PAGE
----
Schizophrenia is a mental disorder that causes a variety of symptoms including hallucinations, delusions, and a lack of emotional expression. It is relatively rare in children, as only 1 in every 100 adults with schizophrenia developed the disease before the age of 13. Symptoms of childhood schizophrenia are categorized as being positive, negative or cognitive.
Here is what each symptom type means:
• Positive Symptoms: These are the symptoms that should not be occurring normally, such as hallucinations that cause children to hear, see, smell, or feel something that isn’t real.
• Negative Symptoms: These symptoms appear in a child who is lacking certain characteristics that should be there, such as emotional expression, interest in life, social interactions, pleasure in doing activities, and the ability to start and finish activities.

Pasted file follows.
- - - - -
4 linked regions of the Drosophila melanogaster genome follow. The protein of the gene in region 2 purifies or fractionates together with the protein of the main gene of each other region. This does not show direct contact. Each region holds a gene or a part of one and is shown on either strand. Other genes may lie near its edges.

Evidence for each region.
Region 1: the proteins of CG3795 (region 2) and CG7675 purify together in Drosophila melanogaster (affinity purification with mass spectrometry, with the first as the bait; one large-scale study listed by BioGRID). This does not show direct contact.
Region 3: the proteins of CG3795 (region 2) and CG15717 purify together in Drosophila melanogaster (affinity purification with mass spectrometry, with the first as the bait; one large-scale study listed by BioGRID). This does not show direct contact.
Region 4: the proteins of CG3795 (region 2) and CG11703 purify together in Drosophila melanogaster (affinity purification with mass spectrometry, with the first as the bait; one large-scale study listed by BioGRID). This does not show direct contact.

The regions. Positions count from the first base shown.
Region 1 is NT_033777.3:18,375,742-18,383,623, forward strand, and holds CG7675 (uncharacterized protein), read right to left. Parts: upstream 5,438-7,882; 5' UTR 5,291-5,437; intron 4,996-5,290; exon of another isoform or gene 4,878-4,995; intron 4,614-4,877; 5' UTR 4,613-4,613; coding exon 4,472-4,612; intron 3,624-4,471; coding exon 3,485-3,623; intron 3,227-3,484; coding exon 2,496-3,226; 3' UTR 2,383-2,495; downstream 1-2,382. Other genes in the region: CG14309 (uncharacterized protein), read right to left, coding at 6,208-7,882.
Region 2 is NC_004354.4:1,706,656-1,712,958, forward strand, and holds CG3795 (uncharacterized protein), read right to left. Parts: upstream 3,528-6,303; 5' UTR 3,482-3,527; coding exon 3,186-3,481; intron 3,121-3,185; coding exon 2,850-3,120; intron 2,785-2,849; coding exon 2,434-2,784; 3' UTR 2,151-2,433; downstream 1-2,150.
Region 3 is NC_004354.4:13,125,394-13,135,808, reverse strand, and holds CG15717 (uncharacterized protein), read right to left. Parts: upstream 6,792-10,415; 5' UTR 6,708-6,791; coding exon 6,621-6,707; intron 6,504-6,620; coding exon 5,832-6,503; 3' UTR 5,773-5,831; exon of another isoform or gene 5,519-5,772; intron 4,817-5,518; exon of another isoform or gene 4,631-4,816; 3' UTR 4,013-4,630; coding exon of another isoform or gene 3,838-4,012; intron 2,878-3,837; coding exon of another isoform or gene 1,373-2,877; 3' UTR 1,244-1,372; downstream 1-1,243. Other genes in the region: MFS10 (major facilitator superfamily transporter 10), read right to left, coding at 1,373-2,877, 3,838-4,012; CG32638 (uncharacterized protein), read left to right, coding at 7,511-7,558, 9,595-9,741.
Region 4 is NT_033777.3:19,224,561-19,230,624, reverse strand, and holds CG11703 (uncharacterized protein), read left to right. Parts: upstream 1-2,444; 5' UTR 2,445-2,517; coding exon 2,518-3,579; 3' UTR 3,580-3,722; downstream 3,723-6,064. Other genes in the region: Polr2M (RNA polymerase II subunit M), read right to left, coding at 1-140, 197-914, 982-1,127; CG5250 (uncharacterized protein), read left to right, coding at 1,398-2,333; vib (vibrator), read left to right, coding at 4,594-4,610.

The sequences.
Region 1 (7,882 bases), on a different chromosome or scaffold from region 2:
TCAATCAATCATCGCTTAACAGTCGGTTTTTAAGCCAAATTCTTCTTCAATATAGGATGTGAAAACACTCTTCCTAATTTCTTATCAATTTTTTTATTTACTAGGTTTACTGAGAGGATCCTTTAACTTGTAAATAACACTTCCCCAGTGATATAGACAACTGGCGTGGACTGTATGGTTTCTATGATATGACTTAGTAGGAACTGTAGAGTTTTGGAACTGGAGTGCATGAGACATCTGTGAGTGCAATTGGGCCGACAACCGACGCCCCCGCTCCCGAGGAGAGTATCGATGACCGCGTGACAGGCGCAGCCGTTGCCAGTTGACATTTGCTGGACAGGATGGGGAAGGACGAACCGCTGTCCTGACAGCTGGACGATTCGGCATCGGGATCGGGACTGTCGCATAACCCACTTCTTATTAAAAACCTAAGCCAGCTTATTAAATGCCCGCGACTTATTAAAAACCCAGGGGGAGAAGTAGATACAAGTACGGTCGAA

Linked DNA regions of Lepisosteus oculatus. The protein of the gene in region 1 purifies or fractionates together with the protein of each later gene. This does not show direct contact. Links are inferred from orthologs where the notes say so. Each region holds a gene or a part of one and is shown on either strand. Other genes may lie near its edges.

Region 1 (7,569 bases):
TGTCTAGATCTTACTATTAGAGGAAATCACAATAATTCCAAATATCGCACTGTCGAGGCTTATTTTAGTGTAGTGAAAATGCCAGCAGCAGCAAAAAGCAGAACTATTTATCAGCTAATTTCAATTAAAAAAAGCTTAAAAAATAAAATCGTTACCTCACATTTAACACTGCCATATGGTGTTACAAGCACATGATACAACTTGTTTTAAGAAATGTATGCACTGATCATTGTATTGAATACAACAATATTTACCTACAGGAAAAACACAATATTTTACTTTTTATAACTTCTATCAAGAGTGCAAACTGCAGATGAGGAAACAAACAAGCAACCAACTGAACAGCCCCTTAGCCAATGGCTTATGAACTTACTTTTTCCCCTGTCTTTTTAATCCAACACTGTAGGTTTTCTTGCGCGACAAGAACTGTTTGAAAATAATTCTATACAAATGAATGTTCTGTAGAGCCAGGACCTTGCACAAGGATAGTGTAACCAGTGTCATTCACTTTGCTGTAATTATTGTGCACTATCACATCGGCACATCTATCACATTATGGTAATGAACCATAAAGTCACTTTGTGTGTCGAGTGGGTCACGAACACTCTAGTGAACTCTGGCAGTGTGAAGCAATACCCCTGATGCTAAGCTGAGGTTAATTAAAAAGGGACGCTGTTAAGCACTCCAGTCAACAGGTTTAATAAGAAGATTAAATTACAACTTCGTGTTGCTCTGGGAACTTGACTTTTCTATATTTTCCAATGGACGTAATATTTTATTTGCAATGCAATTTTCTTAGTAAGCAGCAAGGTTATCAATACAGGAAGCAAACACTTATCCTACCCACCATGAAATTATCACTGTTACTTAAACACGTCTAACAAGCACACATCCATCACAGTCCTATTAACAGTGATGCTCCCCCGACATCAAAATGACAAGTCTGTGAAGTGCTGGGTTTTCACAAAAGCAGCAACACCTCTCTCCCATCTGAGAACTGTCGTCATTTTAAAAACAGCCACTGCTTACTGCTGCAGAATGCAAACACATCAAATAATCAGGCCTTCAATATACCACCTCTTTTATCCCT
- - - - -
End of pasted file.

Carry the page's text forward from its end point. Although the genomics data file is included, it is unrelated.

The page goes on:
• Cognitive Symptoms: These symptoms are more difficult to identify because they describe a person’s thinking process. A child may not be able to absorb, interpret or act on information.
Treatment for children is similar to that of adults: medications, therapy and support groups. Medications include many of the anti-psychotic medications that are used for adult schizophrenia. “But children are different,” says Dr. Citrome, director of the clinical research and evaluation facility at the Nathan S. Kline Institute for Psychiatric Research. “They are more vulnerable to the side effects of the drugs and the earlier the onset of schizophrenia, the worse the outlook; it doesn’t go away. They need all the treatment and support we can provide to keep them as functional as possible. Our goals aren’t just to get rid of hallucinations and delusions, but to increase their satisfaction with life.”